A Write of Passage
I received my first box of stationery somewhere around age five, maybe six. It was a rite of passage masquerading as a Christmas gift, and it closed the chapter on receiving without giving back, on only seeing myself. I remember lifting the top of the navy blue Crane box and peeling back the delicate white tissue paper that cradled a stack of monogrammed cards, printed on thick, ivory stock. It felt deliciously adult to have my own notes that carried my name, my first document of ownership. The product of adults, who believed deeply that gratitude in the written form was as important as any law of decorum, I took the exercise seriously. I would sit at my homework desk with my dictionary to make sure my spelling was correct, erasing and re-erasing phrases until the paper was nearly worn thru, wanting it to look and sound just so.
In time, my responsibility for crafting a thank-you note expanded to every party, every job interview, every occasion when someone gave me the gift of their time, attention, and even advice. (A Baltimore grand dame I knew confessed to me that for every party she attended, she’d write her thank-you note the day prior to the event and mail it the morning of, just so hers was the first received. Scandalous, but I admired her feverish dedication to manners.)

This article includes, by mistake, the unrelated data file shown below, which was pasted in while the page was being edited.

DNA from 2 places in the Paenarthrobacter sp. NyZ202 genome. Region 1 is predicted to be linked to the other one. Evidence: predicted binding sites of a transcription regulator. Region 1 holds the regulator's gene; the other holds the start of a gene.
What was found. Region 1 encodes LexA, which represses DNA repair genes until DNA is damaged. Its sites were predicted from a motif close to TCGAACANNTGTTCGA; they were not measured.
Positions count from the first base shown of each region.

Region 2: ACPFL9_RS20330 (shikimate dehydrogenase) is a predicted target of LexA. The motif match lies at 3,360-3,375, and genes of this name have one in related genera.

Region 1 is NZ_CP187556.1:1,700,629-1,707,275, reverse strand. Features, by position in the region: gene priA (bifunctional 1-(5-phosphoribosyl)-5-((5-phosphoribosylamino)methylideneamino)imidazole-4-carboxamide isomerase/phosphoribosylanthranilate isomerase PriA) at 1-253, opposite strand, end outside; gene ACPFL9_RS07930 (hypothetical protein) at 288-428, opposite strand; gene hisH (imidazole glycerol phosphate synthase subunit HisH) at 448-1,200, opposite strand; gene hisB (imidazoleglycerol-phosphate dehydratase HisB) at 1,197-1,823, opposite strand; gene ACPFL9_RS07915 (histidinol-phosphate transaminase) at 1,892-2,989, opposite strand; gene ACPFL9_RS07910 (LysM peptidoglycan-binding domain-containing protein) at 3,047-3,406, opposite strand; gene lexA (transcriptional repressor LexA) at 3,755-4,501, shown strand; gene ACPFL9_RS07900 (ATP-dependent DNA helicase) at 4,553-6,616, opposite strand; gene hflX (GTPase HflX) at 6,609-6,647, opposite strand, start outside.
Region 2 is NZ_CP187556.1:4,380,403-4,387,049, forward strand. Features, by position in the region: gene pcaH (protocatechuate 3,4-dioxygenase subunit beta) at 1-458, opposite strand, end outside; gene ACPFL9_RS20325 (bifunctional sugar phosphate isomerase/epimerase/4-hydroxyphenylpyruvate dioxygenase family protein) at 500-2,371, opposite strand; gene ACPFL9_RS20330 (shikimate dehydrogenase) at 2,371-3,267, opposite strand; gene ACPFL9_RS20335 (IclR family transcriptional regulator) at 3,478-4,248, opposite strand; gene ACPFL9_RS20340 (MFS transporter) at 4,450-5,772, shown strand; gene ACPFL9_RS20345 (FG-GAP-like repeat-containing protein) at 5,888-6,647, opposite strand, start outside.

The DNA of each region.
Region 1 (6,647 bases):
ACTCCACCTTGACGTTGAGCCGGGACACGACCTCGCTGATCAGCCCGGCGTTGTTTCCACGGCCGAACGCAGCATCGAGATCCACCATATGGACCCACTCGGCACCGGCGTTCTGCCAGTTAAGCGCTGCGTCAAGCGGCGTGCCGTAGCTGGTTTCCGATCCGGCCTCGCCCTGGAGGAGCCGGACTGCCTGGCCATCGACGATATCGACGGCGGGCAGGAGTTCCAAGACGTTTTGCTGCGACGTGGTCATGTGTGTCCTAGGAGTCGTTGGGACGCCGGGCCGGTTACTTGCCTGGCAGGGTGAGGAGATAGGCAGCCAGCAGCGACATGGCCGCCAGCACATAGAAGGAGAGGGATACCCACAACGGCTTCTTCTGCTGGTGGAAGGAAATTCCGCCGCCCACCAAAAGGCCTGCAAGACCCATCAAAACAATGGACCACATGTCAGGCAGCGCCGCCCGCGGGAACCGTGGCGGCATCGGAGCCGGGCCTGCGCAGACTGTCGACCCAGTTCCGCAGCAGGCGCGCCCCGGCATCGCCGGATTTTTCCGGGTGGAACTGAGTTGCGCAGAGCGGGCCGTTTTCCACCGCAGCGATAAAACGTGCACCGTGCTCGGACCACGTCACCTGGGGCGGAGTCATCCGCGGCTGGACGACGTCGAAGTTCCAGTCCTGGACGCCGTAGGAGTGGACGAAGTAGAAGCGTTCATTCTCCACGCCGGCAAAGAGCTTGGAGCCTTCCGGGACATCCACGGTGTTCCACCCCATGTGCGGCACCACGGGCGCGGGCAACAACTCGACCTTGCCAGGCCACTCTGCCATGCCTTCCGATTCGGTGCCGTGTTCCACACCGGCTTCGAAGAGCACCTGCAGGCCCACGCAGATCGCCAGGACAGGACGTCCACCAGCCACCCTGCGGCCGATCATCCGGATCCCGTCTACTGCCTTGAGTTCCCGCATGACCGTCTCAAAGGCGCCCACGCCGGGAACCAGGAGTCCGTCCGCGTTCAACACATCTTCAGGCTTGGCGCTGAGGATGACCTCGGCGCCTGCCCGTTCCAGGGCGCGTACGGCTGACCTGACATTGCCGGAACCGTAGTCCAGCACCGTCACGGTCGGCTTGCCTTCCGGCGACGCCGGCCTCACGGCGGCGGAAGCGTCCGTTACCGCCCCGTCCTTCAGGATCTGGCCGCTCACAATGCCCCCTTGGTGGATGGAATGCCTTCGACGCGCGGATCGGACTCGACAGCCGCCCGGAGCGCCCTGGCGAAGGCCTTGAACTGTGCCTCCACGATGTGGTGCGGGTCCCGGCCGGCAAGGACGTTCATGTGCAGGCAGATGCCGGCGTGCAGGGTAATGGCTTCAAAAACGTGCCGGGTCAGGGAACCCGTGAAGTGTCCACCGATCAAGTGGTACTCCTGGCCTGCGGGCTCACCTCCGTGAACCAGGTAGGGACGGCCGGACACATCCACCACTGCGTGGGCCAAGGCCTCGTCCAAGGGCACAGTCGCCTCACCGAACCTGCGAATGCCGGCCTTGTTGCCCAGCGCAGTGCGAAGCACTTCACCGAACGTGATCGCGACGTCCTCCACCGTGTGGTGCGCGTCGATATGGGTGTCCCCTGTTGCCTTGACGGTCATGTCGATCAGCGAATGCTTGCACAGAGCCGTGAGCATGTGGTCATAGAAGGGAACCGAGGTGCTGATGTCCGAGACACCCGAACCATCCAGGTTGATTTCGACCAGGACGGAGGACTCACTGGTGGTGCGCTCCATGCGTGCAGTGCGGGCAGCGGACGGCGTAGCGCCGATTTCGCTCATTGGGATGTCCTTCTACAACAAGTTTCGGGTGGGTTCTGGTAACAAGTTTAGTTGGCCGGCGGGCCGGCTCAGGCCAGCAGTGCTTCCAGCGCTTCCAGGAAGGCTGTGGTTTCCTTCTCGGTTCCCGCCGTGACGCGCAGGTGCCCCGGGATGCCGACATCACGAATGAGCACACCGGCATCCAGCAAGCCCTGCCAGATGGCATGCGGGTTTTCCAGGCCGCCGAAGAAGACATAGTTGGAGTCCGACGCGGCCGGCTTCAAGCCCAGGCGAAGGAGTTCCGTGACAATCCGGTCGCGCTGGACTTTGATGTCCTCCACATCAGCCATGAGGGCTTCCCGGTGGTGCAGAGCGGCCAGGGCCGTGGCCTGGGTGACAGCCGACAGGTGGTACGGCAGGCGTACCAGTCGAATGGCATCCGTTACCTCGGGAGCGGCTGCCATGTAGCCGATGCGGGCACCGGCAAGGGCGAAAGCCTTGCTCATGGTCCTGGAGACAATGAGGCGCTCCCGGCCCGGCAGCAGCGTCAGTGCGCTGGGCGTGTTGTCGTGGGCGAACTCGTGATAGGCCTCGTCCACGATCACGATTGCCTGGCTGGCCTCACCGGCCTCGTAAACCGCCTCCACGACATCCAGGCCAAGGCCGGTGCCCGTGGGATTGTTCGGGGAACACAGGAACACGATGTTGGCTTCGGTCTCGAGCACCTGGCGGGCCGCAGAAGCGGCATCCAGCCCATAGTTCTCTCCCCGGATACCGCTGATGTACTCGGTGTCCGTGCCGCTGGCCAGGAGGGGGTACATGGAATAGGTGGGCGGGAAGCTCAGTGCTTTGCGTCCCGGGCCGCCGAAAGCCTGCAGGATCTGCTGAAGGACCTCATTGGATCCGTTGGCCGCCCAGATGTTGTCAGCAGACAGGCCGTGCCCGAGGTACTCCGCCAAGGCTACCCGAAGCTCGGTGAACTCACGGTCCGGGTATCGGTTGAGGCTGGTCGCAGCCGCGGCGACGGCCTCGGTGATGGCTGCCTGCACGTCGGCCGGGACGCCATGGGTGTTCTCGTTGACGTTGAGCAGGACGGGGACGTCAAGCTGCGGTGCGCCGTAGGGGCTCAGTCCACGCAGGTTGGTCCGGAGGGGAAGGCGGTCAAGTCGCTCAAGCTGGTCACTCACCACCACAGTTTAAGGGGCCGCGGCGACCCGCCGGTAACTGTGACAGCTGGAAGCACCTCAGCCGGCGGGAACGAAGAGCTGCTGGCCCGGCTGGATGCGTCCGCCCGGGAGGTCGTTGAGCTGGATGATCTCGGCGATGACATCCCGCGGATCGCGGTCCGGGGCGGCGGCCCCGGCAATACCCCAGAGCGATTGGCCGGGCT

While remembering someone’s kindness with a handwritten note is positively regal, it’s also an exercise in dying to self, to borrow a phrase from T.S. Eliot. Self care cannot be a primarily inward gravitation. Growing, healing is often achieved by stepping away from the self and, instead, considering others’ feelings and comfort, which is the foundation of all manners.
So, with only hours left in 2020, I challenge you to dig out your notecards, roll of stamps, and pen, and put your gratitude for your holiday gifts on paper. Turn a phrase of thankfulness that communicates to the giver that this frightening year was made brighter by being remembered by them.